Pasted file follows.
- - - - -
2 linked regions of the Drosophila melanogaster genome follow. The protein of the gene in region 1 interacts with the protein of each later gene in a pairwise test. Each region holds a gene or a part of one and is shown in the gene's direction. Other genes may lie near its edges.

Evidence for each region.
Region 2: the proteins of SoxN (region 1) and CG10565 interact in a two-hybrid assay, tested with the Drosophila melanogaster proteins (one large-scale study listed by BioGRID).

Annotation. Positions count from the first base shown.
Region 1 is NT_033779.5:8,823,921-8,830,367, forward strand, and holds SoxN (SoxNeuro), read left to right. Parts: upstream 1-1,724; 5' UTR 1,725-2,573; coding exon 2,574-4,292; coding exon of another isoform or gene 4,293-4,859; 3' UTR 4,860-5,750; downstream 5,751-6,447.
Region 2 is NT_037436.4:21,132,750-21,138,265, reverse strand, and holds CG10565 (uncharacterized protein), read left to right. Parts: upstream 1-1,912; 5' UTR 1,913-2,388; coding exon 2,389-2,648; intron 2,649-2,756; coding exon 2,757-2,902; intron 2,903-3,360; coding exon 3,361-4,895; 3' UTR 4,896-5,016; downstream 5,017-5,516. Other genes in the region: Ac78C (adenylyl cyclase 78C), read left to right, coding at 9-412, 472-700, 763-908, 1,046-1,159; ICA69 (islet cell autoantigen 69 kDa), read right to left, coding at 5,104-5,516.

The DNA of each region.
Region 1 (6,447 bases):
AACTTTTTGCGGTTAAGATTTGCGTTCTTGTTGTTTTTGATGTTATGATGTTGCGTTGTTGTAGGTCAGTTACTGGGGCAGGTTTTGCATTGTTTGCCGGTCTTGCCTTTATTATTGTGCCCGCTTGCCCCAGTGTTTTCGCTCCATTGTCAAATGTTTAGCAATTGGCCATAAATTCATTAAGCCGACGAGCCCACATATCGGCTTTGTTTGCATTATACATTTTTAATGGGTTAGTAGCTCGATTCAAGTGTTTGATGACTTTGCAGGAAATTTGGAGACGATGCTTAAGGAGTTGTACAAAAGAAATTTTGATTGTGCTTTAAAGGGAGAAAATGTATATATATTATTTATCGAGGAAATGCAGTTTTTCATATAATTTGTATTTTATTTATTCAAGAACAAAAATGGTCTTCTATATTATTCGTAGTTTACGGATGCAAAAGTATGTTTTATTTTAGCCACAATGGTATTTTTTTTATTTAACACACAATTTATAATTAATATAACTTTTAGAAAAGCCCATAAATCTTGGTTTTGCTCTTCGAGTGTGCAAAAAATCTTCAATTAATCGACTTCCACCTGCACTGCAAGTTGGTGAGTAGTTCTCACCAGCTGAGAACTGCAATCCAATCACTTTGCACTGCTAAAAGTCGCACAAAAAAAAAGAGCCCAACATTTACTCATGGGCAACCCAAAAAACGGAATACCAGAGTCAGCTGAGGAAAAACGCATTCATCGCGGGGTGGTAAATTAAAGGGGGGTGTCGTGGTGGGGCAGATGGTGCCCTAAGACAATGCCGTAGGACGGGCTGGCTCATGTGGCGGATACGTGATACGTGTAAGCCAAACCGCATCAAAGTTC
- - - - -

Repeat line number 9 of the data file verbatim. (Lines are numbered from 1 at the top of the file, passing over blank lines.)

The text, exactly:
AACTTTTTGCGGTTAAGATTTGCGTTCTTGTTGTTTTTGATGTTATGATGTTGCGTTGTTGTAGGTCAGTTACTGGGGCAGGTTTTGCATTGTTTGCCGGTCTTGCCTTTATTATTGTGCCCGCTTGCCCCAGTGTTTTCGCTCCATTGTCAAATGTTTAGCAATTGGCCATAAATTCATTAAGCCGACGAGCCCACATATCGGCTTTGTTTGCATTATACATTTTTAATGGGTTAGTAGCTCGATTCAAGTGTTTGATGACTTTGCAGGAAATTTGGAGACGATGCTTAAGGAGTTGTACAAAAGAAATTTTGATTGTGCTTTAAAGGGAGAAAATGTATATATATTATTTATCGAGGAAATGCAGTTTTTCATATAATTTGTATTTTATTTATTCAAGAACAAAAATGGTCTTCTATATTATTCGTAGTTTACGGATGCAAAAGTATGTTTTATTTTAGCCACAATGGTATTTTTTTTATTTAACACACAATTTATAATTAATATAACTTTTAGAAAAGCCCATAAATCTTGGTTTTGCTCTTCGAGTGTGCAAAAAATCTTCAATTAATCGACTTCCACCTGCACTGCAAGTTGGTGAGTAGTTCTCACCAGCTGAGAACTGCAATCCAATCACTTTGCACTGCTAAAAGTCGCACAAAAAAAAAGAGCCCAACATTTACTCATGGGCAACCCAAAAAACGGAATACCAGAGTCAGCTGAGGAAAAACGCATTCATCGCGGGGTGGTAAATTAAAGGGGGGTGTCGTGGTGGGGCAGATGGTGCCCTAAGACAATGCCGTAGGACGGGCTGGCTCATGTGGCGGATACGTGATACGTGTAAGCCAAACCGCATCAAAGTTC